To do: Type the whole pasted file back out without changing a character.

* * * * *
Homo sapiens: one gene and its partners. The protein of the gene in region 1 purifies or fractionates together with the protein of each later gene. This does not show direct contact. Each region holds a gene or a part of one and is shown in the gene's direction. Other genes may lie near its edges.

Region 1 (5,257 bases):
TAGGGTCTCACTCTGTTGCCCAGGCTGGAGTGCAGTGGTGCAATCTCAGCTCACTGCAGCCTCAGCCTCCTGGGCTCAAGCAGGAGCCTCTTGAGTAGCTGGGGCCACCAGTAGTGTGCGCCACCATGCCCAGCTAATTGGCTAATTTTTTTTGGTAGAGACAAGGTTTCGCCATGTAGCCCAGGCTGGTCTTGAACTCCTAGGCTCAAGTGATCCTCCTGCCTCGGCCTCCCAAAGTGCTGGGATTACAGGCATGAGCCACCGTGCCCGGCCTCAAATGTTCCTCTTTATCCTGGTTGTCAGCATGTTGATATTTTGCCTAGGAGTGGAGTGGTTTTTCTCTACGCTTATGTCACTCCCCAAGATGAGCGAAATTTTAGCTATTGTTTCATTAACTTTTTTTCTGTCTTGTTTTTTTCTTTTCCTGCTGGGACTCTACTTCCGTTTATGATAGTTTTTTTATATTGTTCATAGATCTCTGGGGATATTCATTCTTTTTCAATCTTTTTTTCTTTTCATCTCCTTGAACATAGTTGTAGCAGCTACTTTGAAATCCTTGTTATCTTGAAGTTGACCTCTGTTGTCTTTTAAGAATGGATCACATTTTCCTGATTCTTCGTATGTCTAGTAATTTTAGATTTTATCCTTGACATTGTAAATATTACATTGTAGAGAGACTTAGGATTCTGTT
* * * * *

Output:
Homo sapiens: one gene and its partners. The protein of the gene in region 1 purifies or fractionates together with the protein of each later gene. This does not show direct contact. Each region holds a gene or a part of one and is shown in the gene's direction. Other genes may lie near its edges.

Region 1 (5,257 bases):
TAGGGTCTCACTCTGTTGCCCAGGCTGGAGTGCAGTGGTGCAATCTCAGCTCACTGCAGCCTCAGCCTCCTGGGCTCAAGCAGGAGCCTCTTGAGTAGCTGGGGCCACCAGTAGTGTGCGCCACCATGCCCAGCTAATTGGCTAATTTTTTTTGGTAGAGACAAGGTTTCGCCATGTAGCCCAGGCTGGTCTTGAACTCCTAGGCTCAAGTGATCCTCCTGCCTCGGCCTCCCAAAGTGCTGGGATTACAGGCATGAGCCACCGTGCCCGGCCTCAAATGTTCCTCTTTATCCTGGTTGTCAGCATGTTGATATTTTGCCTAGGAGTGGAGTGGTTTTTCTCTACGCTTATGTCACTCCCCAAGATGAGCGAAATTTTAGCTATTGTTTCATTAACTTTTTTTCTGTCTTGTTTTTTTCTTTTCCTGCTGGGACTCTACTTCCGTTTATGATAGTTTTTTTATATTGTTCATAGATCTCTGGGGATATTCATTCTTTTTCAATCTTTTTTTCTTTTCATCTCCTTGAACATAGTTGTAGCAGCTACTTTGAAATCCTTGTTATCTTGAAGTTGACCTCTGTTGTCTTTTAAGAATGGATCACATTTTCCTGATTCTTCGTATGTCTAGTAATTTTAGATTTTATCCTTGACATTGTAAATATTACATTGTAGAGAGACTTAGGATTCTGTT